1946 - At war crime trials held in Tokyo from May 1946 until November 1948, the International Military Tribunal for the Far East convicts over 4,000 Japanese officials and military personnel. Of the 28 "class-A" defendants brought to trial only two, General Matsui Iwane (the commander-in-chief of the Japanese forces responsible for the Rape of Nanking) and Hirota Koki (the Japanese foreign minister at the time), are convicted for the Nanking atrocities. Both are sentenced to death and executed.
War crime trials are also held in Nanking, although only four Japanese Army officers, including Tani Hisao, a lieutenant-general who personally participated in acts of murder and rape, are tried for crimes relating to the Nanking massacre. All four are sentenced to death and executed.
1950 - Rabe dies of a stroke on 5 January.
Japan continues to downplay or deny the crimes against humanity committed by its military during the Second Sino-Japanese War and the Second World War.
A new secondary school history textbooks released by Japan's Ministry of Education at the start of 2005 describes the massacre at Nanking as an "incident" with relatively few causalities. The invasion of China is called an "advancement". References to the mass rape and sexual enslavement of women and girls are not included.
The release of the revised textbook sparks up underlying tension between China and Japan. Demonstrators mob Japanese government buildings and businesses within China, calling on Japan to admit to and apologise for its war crimes.
In August 2006 a Chinese court orders two Japanese historians to pay damages of US$210,000 to a survivor of the massacre after they accuse her of fabricating evidence. The ruling, which carries no weight in Japan, is largely symbolic.
In Nanking, Rabe's old house is developed into a memorial by the Nanjing University, with support from Siemens. It is due to open in August 2006, just a few months before the 70th anniversary of the massacre.
In recognition of the anniversary, a spate of movies about the massacre are produced.
The television documentary 'Iris Chang: The Rape of Nanking', is made by a Canadian team and released in 2007. 'Nanking', a US-made documentary on the massacre and the efforts of Westerners like Rabe to save the victims, screens in China in mid-2007.
'The Children of Huang Shi' by director Canadian Roger Spottiswoode opens in 2008. The film follow the experiences of a British journalist caught in the conflict. 'Purple Mountain', a Chinese, US and British co-production is also released in 2008. The film provides personal accounts of the Japanese occupation of China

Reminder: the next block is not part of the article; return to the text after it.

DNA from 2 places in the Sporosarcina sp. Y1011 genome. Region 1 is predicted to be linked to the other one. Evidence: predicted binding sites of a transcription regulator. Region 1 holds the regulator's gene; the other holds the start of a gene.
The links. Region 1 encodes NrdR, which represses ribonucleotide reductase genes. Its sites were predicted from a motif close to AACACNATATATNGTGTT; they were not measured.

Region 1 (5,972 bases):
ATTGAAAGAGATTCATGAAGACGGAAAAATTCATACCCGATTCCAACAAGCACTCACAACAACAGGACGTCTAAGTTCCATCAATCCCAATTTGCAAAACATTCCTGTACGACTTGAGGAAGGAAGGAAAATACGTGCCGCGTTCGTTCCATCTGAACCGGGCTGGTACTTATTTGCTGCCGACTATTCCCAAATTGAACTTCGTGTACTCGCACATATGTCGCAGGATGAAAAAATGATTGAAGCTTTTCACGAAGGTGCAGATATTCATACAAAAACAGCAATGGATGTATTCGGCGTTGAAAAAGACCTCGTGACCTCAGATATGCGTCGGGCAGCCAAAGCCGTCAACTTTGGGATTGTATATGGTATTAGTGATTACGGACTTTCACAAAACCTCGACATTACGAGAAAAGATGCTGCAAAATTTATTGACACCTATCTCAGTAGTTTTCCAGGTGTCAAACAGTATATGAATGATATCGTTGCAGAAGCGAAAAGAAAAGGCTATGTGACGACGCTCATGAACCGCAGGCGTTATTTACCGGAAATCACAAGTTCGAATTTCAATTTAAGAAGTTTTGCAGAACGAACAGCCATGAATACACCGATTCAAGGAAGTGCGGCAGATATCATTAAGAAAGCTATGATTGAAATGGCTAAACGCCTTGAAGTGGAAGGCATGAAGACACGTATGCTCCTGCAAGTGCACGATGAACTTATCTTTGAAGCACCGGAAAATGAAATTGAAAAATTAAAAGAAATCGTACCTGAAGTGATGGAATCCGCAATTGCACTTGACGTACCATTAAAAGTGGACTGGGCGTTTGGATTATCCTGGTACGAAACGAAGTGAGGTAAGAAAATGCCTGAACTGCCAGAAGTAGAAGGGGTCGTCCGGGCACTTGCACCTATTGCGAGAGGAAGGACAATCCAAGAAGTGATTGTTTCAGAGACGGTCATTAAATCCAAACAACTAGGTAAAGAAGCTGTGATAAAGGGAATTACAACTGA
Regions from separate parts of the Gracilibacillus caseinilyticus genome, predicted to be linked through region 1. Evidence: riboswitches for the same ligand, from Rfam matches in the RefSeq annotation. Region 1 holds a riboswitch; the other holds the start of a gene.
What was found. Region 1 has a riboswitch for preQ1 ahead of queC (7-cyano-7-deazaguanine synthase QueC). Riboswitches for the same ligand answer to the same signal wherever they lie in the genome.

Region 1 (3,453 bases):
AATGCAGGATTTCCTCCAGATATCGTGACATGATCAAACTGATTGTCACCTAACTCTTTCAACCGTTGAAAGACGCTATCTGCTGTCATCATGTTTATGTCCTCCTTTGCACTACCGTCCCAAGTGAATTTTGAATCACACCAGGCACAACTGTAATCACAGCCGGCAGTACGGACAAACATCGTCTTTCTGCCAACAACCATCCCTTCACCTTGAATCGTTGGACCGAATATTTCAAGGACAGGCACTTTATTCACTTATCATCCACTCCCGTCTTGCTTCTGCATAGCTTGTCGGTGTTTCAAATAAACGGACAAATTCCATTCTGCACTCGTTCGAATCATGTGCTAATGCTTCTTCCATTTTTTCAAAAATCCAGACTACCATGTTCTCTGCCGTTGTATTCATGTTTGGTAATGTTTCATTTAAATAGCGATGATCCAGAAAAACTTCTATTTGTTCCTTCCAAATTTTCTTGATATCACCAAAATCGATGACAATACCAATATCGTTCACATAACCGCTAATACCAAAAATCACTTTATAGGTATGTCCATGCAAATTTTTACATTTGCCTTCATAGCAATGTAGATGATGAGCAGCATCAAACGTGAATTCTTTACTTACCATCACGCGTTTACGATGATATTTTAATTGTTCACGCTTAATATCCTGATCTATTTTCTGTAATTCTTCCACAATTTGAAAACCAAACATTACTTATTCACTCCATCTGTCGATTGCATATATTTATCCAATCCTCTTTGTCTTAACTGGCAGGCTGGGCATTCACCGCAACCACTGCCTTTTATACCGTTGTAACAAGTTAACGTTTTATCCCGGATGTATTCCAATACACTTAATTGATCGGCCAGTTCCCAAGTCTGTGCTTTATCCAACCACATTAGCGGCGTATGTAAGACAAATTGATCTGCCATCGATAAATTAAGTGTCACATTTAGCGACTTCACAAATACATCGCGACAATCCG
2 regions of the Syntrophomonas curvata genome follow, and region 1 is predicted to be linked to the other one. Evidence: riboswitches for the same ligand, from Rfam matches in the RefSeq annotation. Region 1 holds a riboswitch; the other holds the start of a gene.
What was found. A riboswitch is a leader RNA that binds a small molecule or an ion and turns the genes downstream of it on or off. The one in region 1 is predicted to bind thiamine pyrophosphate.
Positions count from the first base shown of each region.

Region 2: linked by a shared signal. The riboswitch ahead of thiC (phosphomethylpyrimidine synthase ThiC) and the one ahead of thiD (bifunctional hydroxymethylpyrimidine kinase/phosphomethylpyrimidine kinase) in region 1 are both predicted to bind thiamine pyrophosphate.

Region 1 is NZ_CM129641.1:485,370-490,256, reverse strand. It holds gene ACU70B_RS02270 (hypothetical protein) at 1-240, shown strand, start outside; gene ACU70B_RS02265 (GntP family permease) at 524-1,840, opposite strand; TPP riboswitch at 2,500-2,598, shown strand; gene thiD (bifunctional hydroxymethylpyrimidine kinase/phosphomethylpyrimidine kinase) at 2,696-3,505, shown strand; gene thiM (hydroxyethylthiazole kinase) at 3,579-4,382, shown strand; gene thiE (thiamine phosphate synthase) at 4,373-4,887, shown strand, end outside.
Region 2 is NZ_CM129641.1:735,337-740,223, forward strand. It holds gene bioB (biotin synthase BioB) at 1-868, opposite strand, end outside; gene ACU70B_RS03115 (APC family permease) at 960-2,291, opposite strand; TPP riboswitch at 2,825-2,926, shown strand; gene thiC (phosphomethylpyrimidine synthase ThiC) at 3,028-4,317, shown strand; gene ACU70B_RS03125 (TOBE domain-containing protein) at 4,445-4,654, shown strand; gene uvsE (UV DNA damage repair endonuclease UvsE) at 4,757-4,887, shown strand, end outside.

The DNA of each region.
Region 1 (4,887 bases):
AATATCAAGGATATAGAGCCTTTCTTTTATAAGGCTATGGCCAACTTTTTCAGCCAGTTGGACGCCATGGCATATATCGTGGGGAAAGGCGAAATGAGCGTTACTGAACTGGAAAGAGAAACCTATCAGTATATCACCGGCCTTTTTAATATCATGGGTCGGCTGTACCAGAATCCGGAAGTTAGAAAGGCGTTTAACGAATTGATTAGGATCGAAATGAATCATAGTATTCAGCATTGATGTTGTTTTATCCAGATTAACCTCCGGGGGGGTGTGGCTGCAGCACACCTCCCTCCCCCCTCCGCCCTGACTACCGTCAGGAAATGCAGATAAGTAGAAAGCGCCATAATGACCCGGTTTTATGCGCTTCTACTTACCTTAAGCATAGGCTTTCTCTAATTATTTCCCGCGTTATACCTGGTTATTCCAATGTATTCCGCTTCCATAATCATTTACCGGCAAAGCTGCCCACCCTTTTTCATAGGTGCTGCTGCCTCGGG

'City of Life and Death' (aka 'Nanking Nanking') by Chinese director Lu Chuan opens in China in April 2009. 'John Rabe' by German director Florian Gallenberge also opens in 2009. The film dramatises Rabe's story.
Meanwhile, Japanese officials continue to question the extent of the massacre. In June 2007 about 100 parliamentarians from Japan's ruling Liberal Democratic Party publicly state that documents from the Japanese Government archive indicate that only about 20,000 people were killed.
Can a Nazi be a hero? The whole world seems to believe that Nazi Party member Oskar Schindler was a hero because of his work to save the lives of 1,200 Jews. John Rabe played the key role in saving the lives of more than 250,000 Chinese. On this comparison alone, Rabe must rank as a major hero of the 20th Century.
He was, however, by all accounts a far more dour figure than the charismatic Schindler, and far more sincere in his commitment to Nazi ideals. Speaking at one the lectures he delivered in 1938, Rabe is reported to have said, "Although I feel tremendous sympathy for the suffering of China, I am still, above all, pro-German and I believe not only in the correctness of our political system but, as an organiser of the party, I am behind the system 100 percent."
It is likely that he meant it.
After the war Rabe is said to have maintained that he never heard news of Nazi outrages while he was in China and only remained a member of the party to secure the subsidy he received from the German Government to finance a German School in Nanking.
Rabe's colleagues appear to have been impressed by his character but puzzled by his political beliefs. Robert O. Wilson, a missionary and doctor who worked in China in the 1930s, wrote of Rabe:
"He is well up in Nazi circles and after coming into such close contact as we have for the past few weeks and discover(ing) what a splendid man he is and what a tremendous heart he has, it is hard to reconcile his personality with his adulation of 'Der Fuhrer.'"
- China - A Country Study - Library of Congress Country Studies Series
- Japan - A Country Study - Library of Congress Country Studies Series
- Japanese Army's Atrocities - Nanjing Massacre - My China News Digest
- Japanese War Crimes
- The Tokyo War Crimes Trials
- Gendercide Watch: The Nanjing Massacre
- Modern History Sourcebook: The Nanking Massacre, 1937